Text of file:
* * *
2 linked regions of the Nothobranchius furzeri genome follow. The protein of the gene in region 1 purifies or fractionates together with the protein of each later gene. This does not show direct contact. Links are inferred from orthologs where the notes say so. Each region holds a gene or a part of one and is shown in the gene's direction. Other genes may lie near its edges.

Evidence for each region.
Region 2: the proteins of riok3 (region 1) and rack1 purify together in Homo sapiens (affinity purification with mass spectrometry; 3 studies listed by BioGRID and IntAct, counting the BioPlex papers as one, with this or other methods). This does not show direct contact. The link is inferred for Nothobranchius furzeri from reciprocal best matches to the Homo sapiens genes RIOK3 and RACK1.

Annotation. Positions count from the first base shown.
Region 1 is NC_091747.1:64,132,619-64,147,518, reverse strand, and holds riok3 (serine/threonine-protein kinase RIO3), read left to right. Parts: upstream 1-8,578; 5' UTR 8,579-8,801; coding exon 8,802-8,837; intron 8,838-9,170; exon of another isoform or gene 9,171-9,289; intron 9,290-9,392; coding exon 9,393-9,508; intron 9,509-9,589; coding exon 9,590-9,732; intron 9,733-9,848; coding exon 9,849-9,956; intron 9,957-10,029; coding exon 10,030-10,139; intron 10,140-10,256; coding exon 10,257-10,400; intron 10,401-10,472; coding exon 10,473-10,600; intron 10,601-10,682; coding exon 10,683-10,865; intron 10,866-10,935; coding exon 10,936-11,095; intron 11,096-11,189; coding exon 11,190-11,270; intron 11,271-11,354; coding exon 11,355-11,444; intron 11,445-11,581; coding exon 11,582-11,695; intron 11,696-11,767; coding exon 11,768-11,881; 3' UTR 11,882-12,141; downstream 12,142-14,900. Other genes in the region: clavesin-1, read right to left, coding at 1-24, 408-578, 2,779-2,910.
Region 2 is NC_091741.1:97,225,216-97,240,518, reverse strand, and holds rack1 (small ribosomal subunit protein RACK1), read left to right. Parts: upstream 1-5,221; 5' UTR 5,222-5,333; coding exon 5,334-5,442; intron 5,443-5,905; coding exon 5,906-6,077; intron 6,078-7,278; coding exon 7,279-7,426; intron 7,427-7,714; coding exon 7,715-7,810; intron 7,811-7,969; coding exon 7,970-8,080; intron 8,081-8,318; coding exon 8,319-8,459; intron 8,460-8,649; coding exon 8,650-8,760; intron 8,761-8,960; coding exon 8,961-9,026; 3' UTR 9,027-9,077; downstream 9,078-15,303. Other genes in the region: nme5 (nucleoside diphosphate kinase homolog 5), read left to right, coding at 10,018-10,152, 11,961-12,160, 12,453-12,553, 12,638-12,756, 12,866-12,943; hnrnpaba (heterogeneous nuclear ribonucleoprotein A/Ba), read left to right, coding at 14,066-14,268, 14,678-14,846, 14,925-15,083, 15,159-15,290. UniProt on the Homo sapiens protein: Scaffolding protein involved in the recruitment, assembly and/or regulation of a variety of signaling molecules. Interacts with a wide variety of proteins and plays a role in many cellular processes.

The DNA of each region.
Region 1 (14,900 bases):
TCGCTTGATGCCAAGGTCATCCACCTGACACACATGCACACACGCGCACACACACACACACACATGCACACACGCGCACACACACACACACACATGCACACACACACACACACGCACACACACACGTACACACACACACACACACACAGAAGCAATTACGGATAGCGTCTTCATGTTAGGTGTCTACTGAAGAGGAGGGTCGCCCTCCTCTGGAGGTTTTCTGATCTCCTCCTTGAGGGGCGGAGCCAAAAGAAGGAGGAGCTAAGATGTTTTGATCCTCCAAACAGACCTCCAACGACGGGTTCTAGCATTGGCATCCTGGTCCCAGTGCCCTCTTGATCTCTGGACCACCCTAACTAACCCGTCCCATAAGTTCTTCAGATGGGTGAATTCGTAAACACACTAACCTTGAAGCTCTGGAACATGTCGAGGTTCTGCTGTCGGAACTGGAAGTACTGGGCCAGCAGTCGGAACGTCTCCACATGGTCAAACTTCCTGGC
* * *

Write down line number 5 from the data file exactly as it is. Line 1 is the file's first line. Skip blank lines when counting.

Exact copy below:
Region 1 is NC_091747.1:64,132,619-64,147,518, reverse strand, and holds riok3 (serine/threonine-protein kinase RIO3), read left to right. Parts: upstream 1-8,578; 5' UTR 8,579-8,801; coding exon 8,802-8,837; intron 8,838-9,170; exon of another isoform or gene 9,171-9,289; intron 9,290-9,392; coding exon 9,393-9,508; intron 9,509-9,589; coding exon 9,590-9,732; intron 9,733-9,848; coding exon 9,849-9,956; intron 9,957-10,029; coding exon 10,030-10,139; intron 10,140-10,256; coding exon 10,257-10,400; intron 10,401-10,472; coding exon 10,473-10,600; intron 10,601-10,682; coding exon 10,683-10,865; intron 10,866-10,935; coding exon 10,936-11,095; intron 11,096-11,189; coding exon 11,190-11,270; intron 11,271-11,354; coding exon 11,355-11,444; intron 11,445-11,581; coding exon 11,582-11,695; intron 11,696-11,767; coding exon 11,768-11,881; 3' UTR 11,882-12,141; downstream 12,142-14,900. Other genes in the region: clavesin-1, read right to left, coding at 1-24, 408-578, 2,779-2,910.